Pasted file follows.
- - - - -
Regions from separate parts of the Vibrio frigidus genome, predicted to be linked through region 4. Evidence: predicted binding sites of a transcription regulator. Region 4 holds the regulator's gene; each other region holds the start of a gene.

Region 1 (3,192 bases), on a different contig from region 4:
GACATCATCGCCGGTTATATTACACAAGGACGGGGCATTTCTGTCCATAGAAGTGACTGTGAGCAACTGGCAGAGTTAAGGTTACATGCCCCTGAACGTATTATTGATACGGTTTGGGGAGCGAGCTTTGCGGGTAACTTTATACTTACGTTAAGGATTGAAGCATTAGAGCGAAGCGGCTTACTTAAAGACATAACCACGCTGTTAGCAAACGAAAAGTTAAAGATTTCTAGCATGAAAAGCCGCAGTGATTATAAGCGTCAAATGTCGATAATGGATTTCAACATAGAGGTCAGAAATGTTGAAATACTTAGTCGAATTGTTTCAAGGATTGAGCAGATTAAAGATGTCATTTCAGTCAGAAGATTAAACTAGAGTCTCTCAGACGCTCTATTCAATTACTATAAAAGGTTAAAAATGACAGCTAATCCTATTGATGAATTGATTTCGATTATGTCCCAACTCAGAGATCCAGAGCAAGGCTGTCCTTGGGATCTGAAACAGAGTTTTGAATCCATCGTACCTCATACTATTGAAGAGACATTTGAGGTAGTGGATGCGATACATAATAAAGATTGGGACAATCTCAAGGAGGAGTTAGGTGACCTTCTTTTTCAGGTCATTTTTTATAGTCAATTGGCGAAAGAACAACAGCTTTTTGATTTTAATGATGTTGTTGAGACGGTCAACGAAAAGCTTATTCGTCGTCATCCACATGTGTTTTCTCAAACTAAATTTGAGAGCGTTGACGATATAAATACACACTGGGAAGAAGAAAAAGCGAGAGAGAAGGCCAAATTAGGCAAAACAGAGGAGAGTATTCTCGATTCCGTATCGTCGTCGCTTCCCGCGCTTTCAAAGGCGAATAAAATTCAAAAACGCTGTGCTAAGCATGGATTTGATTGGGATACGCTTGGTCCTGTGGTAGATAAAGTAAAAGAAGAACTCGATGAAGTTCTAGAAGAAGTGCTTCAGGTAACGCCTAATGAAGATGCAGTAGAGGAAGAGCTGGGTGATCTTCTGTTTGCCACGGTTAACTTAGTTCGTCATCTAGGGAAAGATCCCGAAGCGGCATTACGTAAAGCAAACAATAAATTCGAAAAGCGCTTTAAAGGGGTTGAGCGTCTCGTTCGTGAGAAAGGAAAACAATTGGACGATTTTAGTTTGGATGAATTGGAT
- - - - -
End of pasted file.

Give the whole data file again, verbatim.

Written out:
Regions from separate parts of the Vibrio frigidus genome, predicted to be linked through region 4. Evidence: predicted binding sites of a transcription regulator. Region 4 holds the regulator's gene; each other region holds the start of a gene.

Region 1 (3,192 bases), on a different contig from region 4:
GACATCATCGCCGGTTATATTACACAAGGACGGGGCATTTCTGTCCATAGAAGTGACTGTGAGCAACTGGCAGAGTTAAGGTTACATGCCCCTGAACGTATTATTGATACGGTTTGGGGAGCGAGCTTTGCGGGTAACTTTATACTTACGTTAAGGATTGAAGCATTAGAGCGAAGCGGCTTACTTAAAGACATAACCACGCTGTTAGCAAACGAAAAGTTAAAGATTTCTAGCATGAAAAGCCGCAGTGATTATAAGCGTCAAATGTCGATAATGGATTTCAACATAGAGGTCAGAAATGTTGAAATACTTAGTCGAATTGTTTCAAGGATTGAGCAGATTAAAGATGTCATTTCAGTCAGAAGATTAAACTAGAGTCTCTCAGACGCTCTATTCAATTACTATAAAAGGTTAAAAATGACAGCTAATCCTATTGATGAATTGATTTCGATTATGTCCCAACTCAGAGATCCAGAGCAAGGCTGTCCTTGGGATCTGAAACAGAGTTTTGAATCCATCGTACCTCATACTATTGAAGAGACATTTGAGGTAGTGGATGCGATACATAATAAAGATTGGGACAATCTCAAGGAGGAGTTAGGTGACCTTCTTTTTCAGGTCATTTTTTATAGTCAATTGGCGAAAGAACAACAGCTTTTTGATTTTAATGATGTTGTTGAGACGGTCAACGAAAAGCTTATTCGTCGTCATCCACATGTGTTTTCTCAAACTAAATTTGAGAGCGTTGACGATATAAATACACACTGGGAAGAAGAAAAAGCGAGAGAGAAGGCCAAATTAGGCAAAACAGAGGAGAGTATTCTCGATTCCGTATCGTCGTCGCTTCCCGCGCTTTCAAAGGCGAATAAAATTCAAAAACGCTGTGCTAAGCATGGATTTGATTGGGATACGCTTGGTCCTGTGGTAGATAAAGTAAAAGAAGAACTCGATGAAGTTCTAGAAGAAGTGCTTCAGGTAACGCCTAATGAAGATGCAGTAGAGGAAGAGCTGGGTGATCTTCTGTTTGCCACGGTTAACTTAGTTCGTCATCTAGGGAAAGATCCCGAAGCGGCATTACGTAAAGCAAACAATAAATTCGAAAAGCGCTTTAAAGGGGTTGAGCGTCTCGTTCGTGAGAAAGGAAAACAATTGGACGATTTTAGTTTGGATGAATTGGAT